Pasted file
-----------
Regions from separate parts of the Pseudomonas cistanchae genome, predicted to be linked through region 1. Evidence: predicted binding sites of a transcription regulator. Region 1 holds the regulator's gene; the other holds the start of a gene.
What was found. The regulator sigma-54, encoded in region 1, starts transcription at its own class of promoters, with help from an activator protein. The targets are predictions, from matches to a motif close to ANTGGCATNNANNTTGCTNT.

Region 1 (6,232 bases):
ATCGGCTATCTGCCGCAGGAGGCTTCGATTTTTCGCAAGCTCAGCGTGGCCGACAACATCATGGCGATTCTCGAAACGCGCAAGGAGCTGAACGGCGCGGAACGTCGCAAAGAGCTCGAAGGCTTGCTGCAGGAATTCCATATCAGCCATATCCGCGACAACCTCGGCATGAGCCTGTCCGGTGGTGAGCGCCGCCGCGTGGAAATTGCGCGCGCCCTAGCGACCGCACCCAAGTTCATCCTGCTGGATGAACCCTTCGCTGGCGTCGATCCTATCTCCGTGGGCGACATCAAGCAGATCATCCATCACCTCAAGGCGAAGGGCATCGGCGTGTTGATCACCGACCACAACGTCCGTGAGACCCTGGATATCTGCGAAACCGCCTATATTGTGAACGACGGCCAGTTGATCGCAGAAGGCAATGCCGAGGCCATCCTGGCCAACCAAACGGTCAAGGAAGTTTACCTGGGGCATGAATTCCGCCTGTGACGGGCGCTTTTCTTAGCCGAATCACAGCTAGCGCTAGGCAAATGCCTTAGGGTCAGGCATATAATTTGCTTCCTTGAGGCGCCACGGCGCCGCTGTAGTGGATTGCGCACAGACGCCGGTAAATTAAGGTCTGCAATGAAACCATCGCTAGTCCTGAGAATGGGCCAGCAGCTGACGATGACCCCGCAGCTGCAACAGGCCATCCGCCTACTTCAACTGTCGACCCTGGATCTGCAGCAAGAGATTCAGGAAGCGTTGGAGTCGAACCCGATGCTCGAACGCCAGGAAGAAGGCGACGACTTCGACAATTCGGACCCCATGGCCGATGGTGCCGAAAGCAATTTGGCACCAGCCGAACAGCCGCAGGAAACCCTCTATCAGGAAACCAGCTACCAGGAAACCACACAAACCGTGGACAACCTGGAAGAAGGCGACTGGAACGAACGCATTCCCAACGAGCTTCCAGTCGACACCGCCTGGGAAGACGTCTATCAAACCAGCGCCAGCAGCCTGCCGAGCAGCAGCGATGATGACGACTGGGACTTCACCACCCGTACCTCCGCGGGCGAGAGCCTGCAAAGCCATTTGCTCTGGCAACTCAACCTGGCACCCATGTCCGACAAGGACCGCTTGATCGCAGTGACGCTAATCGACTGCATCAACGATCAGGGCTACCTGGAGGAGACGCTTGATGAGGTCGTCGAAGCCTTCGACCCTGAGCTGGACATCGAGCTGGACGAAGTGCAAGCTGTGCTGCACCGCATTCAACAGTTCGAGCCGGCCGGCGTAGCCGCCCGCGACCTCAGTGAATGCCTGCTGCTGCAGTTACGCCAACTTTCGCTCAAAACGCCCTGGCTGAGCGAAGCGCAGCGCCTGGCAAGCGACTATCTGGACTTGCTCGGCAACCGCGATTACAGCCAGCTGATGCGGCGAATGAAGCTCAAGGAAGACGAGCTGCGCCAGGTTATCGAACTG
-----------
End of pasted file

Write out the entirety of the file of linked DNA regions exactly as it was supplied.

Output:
Regions from separate parts of the Pseudomonas cistanchae genome, predicted to be linked through region 1. Evidence: predicted binding sites of a transcription regulator. Region 1 holds the regulator's gene; the other holds the start of a gene.
What was found. The regulator sigma-54, encoded in region 1, starts transcription at its own class of promoters, with help from an activator protein. The targets are predictions, from matches to a motif close to ANTGGCATNNANNTTGCTNT.

Region 1 (6,232 bases):
ATCGGCTATCTGCCGCAGGAGGCTTCGATTTTTCGCAAGCTCAGCGTGGCCGACAACATCATGGCGATTCTCGAAACGCGCAAGGAGCTGAACGGCGCGGAACGTCGCAAAGAGCTCGAAGGCTTGCTGCAGGAATTCCATATCAGCCATATCCGCGACAACCTCGGCATGAGCCTGTCCGGTGGTGAGCGCCGCCGCGTGGAAATTGCGCGCGCCCTAGCGACCGCACCCAAGTTCATCCTGCTGGATGAACCCTTCGCTGGCGTCGATCCTATCTCCGTGGGCGACATCAAGCAGATCATCCATCACCTCAAGGCGAAGGGCATCGGCGTGTTGATCACCGACCACAACGTCCGTGAGACCCTGGATATCTGCGAAACCGCCTATATTGTGAACGACGGCCAGTTGATCGCAGAAGGCAATGCCGAGGCCATCCTGGCCAACCAAACGGTCAAGGAAGTTTACCTGGGGCATGAATTCCGCCTGTGACGGGCGCTTTTCTTAGCCGAATCACAGCTAGCGCTAGGCAAATGCCTTAGGGTCAGGCATATAATTTGCTTCCTTGAGGCGCCACGGCGCCGCTGTAGTGGATTGCGCACAGACGCCGGTAAATTAAGGTCTGCAATGAAACCATCGCTAGTCCTGAGAATGGGCCAGCAGCTGACGATGACCCCGCAGCTGCAACAGGCCATCCGCCTACTTCAACTGTCGACCCTGGATCTGCAGCAAGAGATTCAGGAAGCGTTGGAGTCGAACCCGATGCTCGAACGCCAGGAAGAAGGCGACGACTTCGACAATTCGGACCCCATGGCCGATGGTGCCGAAAGCAATTTGGCACCAGCCGAACAGCCGCAGGAAACCCTCTATCAGGAAACCAGCTACCAGGAAACCACACAAACCGTGGACAACCTGGAAGAAGGCGACTGGAACGAACGCATTCCCAACGAGCTTCCAGTCGACACCGCCTGGGAAGACGTCTATCAAACCAGCGCCAGCAGCCTGCCGAGCAGCAGCGATGATGACGACTGGGACTTCACCACCCGTACCTCCGCGGGCGAGAGCCTGCAAAGCCATTTGCTCTGGCAACTCAACCTGGCACCCATGTCCGACAAGGACCGCTTGATCGCAGTGACGCTAATCGACTGCATCAACGATCAGGGCTACCTGGAGGAGACGCTTGATGAGGTCGTCGAAGCCTTCGACCCTGAGCTGGACATCGAGCTGGACGAAGTGCAAGCTGTGCTGCACCGCATTCAACAGTTCGAGCCGGCCGGCGTAGCCGCCCGCGACCTCAGTGAATGCCTGCTGCTGCAGTTACGCCAACTTTCGCTCAAAACGCCCTGGCTGAGCGAAGCGCAGCGCCTGGCAAGCGACTATCTGGACTTGCTCGGCAACCGCGATTACAGCCAGCTGATGCGGCGAATGAAGCTCAAGGAAGACGAGCTGCGCCAGGTTATCGAACTG